Signature touch: Rainbow-hued murals commemorating local best sellers since 1975.

Browseabout Books bookstores Rehoboth Beach bestsellers mural

One of Browseabout’s signature murals

What could be better: Coffee worthy of the Browseabout experience–though they claim the best lattes in town, trust me that there’s plenty of room for improvement.

2. Royal Treat: There are probably dozens of places to get ice cream in Rehoboth, but Royal Treat is by far my favorite. It feels like stepping back in time when you climb the steps of an old beach house and relax on the porch with a hand-dipped milkshake while fancy ceiling fans keep you gently cool. In the mornings the fare shifts to breakfast, with local teenagers serving up platters of french toast and bacon.

Royal Treat rehoboth beach ice cream parlor

Royal Treat, Wilmington Avenue

Rehoboth Beach Royal Treat ice cream parlor

Milkshake on the porch, Royal Treat

Signature touch: A big ceramic crock of ice water that my friend calls….

Royal Treat Rehoboth Beach ice cream parlors

….”the best water in the world.”

What could be better: “Cash only” also feels like stepping back in time.

3. Dogfish Head Brewings and Eats: This outstanding craft brewery founded by the charismatic and visionary Sam Calagione is garnering increasing fame–for good reason–but it all started here, and it remains a decidedly local (if no longer exactly small) business. More than 15 years ago, we took a chance on their recently opened brewpub at the northern tip of Rehoboth Avenue to host our rehearsal dinner, and it turned out to be the ideal spot for a laid-back, memorable gathering. Dogfish Head is one of my gold standards for amazing word-of-mouth marketing (led by my childhood friend Mariah Draper Calagione), and it deserves a post of its own, but this place is the real deal, with a rotating selection of handcrafted brews on tap, live music, and a walk-up window where you can pick up cool t-shirts or a growler of 90-Minute IPA or Festina Peche (my favorite).

Dogfish Head Rehoboth Beach brewpubs

Dogfish Head Brewpub, Rehoboth Avenue (by Bernt Rostad)

Signature touch: Creative, conceptual concoctions like Raison d’Etre and Palo Santo Marron.

Dogfish Head Rehoboth Beach brewpubs beer

Flight of Dogfish Head beers (by Bernt Rostad)

What could be better: I might be spoiled by Georgetown Brewery in Seattle, but the growlers seem on the pricey side compared to the bottled beer.

4. Funland: A trip to Rehoboth Beach without a visit to Funland would be inconceivable. A handful of tickets can score you a ride on the classic bumper cars, the whirling teacups, or the Ferris-wheel-like Paratrooper, which offers a peek at the ocean at the top. A true rite of passage is to strap your tiny ones into the floating toy boats–the very same ones my dad rode when he was small–and take about a hundred pictures as they circle around, pulling on little ropes to ring the bells that crown the bow of each boat. You can squeeze into an old-school photo booth or plunk down some coins for a game of Whac-a-Mole or Skeeball. It’s a happy din of pure, perfect boardwalk magic.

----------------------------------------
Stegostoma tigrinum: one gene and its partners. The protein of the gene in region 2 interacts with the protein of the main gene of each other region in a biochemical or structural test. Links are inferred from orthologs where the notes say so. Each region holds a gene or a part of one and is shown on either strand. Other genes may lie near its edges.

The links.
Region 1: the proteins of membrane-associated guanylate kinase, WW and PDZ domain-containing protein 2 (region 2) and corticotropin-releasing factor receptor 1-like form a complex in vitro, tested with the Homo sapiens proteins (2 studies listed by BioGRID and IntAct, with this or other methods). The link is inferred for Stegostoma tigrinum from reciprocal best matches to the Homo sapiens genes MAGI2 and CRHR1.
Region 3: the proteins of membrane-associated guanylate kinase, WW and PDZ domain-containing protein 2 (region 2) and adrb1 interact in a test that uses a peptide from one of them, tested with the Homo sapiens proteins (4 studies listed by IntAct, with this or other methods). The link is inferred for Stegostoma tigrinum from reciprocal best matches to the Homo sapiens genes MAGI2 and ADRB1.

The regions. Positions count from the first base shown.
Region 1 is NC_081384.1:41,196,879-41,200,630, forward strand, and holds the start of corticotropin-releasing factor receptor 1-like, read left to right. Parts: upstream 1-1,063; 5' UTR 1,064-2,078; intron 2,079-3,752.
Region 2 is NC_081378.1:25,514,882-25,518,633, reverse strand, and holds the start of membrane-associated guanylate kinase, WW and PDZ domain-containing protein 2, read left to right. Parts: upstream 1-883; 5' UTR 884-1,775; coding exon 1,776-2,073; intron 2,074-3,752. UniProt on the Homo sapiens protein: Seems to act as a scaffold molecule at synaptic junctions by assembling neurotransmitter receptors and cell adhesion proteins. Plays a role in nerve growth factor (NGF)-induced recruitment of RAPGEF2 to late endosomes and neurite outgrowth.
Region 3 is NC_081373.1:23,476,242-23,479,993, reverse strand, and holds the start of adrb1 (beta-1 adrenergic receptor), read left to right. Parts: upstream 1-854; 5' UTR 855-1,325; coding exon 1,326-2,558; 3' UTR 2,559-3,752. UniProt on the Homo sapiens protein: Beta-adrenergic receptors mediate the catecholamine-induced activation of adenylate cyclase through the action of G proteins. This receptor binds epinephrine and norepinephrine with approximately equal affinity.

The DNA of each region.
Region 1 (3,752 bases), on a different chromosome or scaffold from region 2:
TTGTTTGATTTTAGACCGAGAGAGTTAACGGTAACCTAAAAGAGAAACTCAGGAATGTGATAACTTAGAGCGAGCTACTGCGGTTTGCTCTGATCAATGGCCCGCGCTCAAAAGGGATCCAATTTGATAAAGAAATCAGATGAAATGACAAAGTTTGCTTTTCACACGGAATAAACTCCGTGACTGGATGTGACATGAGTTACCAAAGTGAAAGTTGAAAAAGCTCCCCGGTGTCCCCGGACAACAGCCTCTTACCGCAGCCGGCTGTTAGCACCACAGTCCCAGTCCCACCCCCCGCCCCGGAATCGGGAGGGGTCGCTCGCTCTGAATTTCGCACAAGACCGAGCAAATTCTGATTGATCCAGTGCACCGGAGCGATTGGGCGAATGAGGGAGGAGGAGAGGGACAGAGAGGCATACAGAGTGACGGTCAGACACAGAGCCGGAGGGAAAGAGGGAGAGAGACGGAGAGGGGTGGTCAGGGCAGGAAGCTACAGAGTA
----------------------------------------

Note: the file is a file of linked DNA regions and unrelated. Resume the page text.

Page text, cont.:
Funland Rehoboth Beach

Funland, Rehoboth Beach boardwalk

Funland Rehoboth Beach boardwalk Paratrooper

Up high on the Paratrooper, Funland

Signature touches: The iconic green tickets, still a bargain.

Rehoboth Beach Funland Toy Boats

Riding the boats, Funland

What could be better: Some of the rides and games could use a (gentle) facelift, though I appreciate that so many of the originals remain intact.

5. Grotto Pizza: Anyone who has visited Delaware knows there’s nothing small about this business, but it certainly started out that way. What began as two brothers from Pennsylvania selling slices out of a tiny window has bloomed into a vast empire of shiny family-friendly pizza factories. I have vivid childhood memories of the original Grotto on Rehoboth Avenue–a dimly lit corridor of vinyl booths–and as a teenager l I took a turn in the kitchen as a “pie writer,” hand-writing each order on a clipboard placed carefully in the cooks’ line of vision so they could crank out pizzas without interruption. Now I love sharing “the legendary taste” with my family in the pleasant open-air side patio.

Grotto Pizza Rehoboth Beach

Grotto Pizza, Rehoboth Avenue (by M.V. Jantsen)

Signature touches: The bright-tasting sauce is applied over the cheese in a distinctive spiral pattern. Also, balloons for the kids.

Grotto Pizza Rehoboth Beach

Sacked out after a satisfying meal (by Dom Pulieri, Grotto Pizza founder)

What could be better: Keeping the ever-sprawling menu in control (breakfast pizza?).

Stay tuned for five more favorites…and in the meantime, I’ll keep dreaming about opening the ultimate Rehoboth Beach coffee shop.

Case Study: Burro Content Strategy

Aside

Client: Burro, Seattle, WA and Koforidua, Ghana

The Challenge:

Burro is an inspiring startup with a unique, complex story that wasn’t being told effectively on its website. There was plenty of content, but it was dense and difficult to read online. The company’s founder undertook a major site redesign to present Burro in a more compelling way, and engaged Secret Sauce Creative to lead the content strategy. The budget was small, so we needed every word to do more, just like Burro’s innovative, hard-working products.

Burro light Ghana

Secret Sauce Contributions:

  • Performed detailed audit of existing site content to determine what was usable, what changes would be needed, and what was missing.
  • Collaborated with founder and site designer on inspiration, overall strategy, user experience, and site design.
  • Created clear, detailed voice/tone guidelines to establish brand voice and inspire all brand copy.
  • Created detailed site outline with specific copy requirements and direction for each page.
  • Developed plan to establish and maintain company blog, including overall inspiration, post types, media, and suggested post topics.